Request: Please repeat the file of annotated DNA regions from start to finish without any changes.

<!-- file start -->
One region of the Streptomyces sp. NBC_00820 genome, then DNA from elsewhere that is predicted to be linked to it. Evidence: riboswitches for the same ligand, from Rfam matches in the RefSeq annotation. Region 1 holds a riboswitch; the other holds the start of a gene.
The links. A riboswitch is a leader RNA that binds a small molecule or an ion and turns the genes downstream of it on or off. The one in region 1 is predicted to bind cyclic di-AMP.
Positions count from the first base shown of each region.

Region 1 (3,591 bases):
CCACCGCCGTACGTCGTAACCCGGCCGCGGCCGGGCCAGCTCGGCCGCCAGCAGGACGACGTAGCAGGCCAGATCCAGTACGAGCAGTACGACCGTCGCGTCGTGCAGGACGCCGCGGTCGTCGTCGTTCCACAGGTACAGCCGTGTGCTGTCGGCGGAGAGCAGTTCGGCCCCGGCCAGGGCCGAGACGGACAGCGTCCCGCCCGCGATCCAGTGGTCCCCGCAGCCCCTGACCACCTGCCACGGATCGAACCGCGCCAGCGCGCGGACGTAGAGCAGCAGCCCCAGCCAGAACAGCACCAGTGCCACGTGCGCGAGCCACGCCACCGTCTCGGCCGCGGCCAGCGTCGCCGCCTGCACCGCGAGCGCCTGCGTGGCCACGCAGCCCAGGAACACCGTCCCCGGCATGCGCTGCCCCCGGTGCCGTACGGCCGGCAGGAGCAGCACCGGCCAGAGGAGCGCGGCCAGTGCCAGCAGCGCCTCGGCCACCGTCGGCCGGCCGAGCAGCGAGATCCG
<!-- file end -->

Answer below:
One region of the Streptomyces sp. NBC_00820 genome, then DNA from elsewhere that is predicted to be linked to it. Evidence: riboswitches for the same ligand, from Rfam matches in the RefSeq annotation. Region 1 holds a riboswitch; the other holds the start of a gene.
The links. A riboswitch is a leader RNA that binds a small molecule or an ion and turns the genes downstream of it on or off. The one in region 1 is predicted to bind cyclic di-AMP.
Positions count from the first base shown of each region.

Region 1 (3,591 bases):
CCACCGCCGTACGTCGTAACCCGGCCGCGGCCGGGCCAGCTCGGCCGCCAGCAGGACGACGTAGCAGGCCAGATCCAGTACGAGCAGTACGACCGTCGCGTCGTGCAGGACGCCGCGGTCGTCGTCGTTCCACAGGTACAGCCGTGTGCTGTCGGCGGAGAGCAGTTCGGCCCCGGCCAGGGCCGAGACGGACAGCGTCCCGCCCGCGATCCAGTGGTCCCCGCAGCCCCTGACCACCTGCCACGGATCGAACCGCGCCAGCGCGCGGACGTAGAGCAGCAGCCCCAGCCAGAACAGCACCAGTGCCACGTGCGCGAGCCACGCCACCGTCTCGGCCGCGGCCAGCGTCGCCGCCTGCACCGCGAGCGCCTGCGTGGCCACGCAGCCCAGGAACACCGTCCCCGGCATGCGCTGCCCCCGGTGCCGTACGGCCGGCAGGAGCAGCACCGGCCAGAGGAGCGCGGCCAGTGCCAGCAGCGCCTCGGCCACCGTCGGCCGGCCGAGCAGCGAGATCCG